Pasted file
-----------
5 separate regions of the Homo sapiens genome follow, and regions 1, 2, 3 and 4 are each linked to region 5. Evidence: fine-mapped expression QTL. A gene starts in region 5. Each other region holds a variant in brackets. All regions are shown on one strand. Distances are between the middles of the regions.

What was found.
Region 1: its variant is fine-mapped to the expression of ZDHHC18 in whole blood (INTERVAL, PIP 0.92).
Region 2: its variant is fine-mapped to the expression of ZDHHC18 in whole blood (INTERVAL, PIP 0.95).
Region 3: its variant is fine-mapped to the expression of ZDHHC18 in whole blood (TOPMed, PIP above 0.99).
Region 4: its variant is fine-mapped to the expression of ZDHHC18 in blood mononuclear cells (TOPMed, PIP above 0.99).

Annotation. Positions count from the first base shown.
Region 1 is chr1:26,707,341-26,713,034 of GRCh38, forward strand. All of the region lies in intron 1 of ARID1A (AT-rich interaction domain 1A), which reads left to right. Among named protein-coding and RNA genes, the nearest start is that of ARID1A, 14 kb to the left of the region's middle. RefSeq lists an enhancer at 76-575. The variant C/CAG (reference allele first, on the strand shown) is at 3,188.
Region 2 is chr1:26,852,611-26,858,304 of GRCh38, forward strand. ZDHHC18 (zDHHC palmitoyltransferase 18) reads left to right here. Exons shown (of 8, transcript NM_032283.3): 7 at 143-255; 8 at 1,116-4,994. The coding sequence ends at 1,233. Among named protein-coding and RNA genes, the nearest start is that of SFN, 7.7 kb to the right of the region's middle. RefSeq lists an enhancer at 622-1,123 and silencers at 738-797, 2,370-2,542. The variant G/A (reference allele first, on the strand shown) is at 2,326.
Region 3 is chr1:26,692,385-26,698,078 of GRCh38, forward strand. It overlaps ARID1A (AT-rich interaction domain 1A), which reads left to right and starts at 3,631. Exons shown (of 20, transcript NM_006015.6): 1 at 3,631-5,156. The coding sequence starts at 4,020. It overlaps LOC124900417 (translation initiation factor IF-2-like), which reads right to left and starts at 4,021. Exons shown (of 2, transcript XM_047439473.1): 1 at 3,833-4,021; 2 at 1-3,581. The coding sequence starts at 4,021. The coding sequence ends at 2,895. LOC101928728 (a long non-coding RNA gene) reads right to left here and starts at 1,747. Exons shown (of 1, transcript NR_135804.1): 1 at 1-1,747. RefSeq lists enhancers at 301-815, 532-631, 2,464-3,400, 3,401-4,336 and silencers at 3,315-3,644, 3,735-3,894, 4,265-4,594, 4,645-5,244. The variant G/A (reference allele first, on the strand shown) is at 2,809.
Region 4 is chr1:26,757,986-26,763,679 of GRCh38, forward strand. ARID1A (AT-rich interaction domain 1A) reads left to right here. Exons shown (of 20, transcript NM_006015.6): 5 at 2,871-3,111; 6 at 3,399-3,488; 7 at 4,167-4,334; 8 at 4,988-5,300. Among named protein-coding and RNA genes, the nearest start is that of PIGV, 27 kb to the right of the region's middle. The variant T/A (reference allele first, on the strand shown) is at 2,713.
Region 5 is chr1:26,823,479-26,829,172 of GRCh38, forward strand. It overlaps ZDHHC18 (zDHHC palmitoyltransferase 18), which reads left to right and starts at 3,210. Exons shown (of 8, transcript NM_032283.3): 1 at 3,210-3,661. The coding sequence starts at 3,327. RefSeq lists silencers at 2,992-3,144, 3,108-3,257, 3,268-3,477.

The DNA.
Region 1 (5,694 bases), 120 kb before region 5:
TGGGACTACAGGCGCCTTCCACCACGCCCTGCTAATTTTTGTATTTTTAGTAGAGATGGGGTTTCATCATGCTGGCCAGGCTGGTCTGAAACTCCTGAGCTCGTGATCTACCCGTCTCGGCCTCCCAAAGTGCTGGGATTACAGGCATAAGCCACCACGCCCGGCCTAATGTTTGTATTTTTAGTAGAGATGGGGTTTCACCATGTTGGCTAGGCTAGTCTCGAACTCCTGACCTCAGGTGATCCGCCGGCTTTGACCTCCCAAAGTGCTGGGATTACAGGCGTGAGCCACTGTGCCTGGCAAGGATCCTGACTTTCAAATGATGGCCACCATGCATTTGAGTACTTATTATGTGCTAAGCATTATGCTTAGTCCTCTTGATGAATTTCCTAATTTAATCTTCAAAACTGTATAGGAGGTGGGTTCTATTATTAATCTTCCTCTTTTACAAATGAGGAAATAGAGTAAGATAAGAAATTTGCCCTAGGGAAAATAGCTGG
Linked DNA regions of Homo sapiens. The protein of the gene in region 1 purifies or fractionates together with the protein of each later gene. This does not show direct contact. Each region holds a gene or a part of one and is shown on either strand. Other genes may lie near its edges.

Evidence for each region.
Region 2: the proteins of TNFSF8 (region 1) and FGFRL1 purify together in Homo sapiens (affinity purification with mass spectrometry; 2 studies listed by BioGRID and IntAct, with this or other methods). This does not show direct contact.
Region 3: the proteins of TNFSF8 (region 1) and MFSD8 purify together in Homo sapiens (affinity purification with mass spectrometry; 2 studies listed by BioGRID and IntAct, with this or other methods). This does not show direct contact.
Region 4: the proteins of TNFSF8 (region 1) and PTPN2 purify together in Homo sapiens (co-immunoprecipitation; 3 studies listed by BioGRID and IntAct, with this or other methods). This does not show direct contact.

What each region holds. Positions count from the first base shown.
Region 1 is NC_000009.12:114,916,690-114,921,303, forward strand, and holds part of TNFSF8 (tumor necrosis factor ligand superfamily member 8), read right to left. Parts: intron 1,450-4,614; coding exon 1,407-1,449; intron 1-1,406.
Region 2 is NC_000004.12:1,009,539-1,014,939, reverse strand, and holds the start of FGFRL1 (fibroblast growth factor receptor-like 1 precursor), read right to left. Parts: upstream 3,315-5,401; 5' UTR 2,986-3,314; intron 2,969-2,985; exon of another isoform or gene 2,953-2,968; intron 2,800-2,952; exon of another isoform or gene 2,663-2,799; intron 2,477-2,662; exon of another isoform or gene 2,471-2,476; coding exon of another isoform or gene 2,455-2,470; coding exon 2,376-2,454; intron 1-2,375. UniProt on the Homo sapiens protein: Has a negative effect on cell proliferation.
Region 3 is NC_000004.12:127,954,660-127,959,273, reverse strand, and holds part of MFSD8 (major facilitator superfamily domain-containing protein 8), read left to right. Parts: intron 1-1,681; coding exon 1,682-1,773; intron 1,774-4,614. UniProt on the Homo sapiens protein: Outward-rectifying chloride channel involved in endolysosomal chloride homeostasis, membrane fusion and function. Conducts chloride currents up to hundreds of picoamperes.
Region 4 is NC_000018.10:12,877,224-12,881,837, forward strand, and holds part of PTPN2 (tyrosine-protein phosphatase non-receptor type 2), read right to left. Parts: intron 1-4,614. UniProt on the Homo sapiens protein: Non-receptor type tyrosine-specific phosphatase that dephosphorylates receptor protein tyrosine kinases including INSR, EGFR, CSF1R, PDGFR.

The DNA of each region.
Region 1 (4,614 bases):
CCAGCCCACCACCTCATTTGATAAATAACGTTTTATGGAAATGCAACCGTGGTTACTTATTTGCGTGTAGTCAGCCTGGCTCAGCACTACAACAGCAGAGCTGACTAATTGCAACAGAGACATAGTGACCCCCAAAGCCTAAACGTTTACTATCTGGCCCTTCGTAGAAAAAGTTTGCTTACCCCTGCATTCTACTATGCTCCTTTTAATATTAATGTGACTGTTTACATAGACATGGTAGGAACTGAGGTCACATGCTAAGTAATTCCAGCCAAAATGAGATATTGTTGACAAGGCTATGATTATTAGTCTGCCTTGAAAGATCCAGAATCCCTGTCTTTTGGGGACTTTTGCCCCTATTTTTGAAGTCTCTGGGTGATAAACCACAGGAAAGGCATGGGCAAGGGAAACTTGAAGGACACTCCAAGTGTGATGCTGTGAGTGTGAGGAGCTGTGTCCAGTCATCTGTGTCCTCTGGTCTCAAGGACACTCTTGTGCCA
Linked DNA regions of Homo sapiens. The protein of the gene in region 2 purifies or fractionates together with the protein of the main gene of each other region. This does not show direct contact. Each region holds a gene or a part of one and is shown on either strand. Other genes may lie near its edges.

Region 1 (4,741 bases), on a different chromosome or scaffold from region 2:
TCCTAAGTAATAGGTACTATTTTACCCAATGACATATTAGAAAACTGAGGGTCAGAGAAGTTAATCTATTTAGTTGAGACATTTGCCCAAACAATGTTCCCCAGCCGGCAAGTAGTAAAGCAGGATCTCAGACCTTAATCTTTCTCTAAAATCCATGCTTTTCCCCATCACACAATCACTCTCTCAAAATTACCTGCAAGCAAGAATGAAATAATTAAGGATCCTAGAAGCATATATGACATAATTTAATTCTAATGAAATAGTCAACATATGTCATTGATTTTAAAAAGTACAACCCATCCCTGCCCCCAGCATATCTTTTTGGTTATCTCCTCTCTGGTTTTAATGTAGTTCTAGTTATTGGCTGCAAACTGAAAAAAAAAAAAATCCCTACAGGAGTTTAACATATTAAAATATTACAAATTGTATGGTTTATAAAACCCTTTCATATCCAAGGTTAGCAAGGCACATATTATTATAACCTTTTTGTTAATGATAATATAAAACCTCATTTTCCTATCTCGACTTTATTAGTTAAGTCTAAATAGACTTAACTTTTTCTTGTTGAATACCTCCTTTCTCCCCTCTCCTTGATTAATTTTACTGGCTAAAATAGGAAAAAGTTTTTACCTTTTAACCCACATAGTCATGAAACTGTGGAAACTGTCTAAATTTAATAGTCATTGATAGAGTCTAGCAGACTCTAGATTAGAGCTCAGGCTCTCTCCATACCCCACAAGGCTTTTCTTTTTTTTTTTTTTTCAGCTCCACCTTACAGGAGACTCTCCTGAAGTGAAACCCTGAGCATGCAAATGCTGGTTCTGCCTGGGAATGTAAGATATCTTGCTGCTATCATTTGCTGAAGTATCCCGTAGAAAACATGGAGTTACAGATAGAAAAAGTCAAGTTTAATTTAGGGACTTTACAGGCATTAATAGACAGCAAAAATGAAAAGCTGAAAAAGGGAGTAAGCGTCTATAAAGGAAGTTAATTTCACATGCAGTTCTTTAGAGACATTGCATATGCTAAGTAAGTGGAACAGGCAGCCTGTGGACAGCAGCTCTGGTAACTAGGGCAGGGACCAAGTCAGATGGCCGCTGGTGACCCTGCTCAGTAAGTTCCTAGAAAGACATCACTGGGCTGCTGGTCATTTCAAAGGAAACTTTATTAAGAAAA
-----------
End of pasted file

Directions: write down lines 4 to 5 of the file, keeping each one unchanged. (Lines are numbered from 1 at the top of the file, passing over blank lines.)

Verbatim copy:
Region 2: its variant is fine-mapped to the expression of ZDHHC18 in whole blood (INTERVAL, PIP 0.95).
Region 3: its variant is fine-mapped to the expression of ZDHHC18 in whole blood (TOPMed, PIP above 0.99).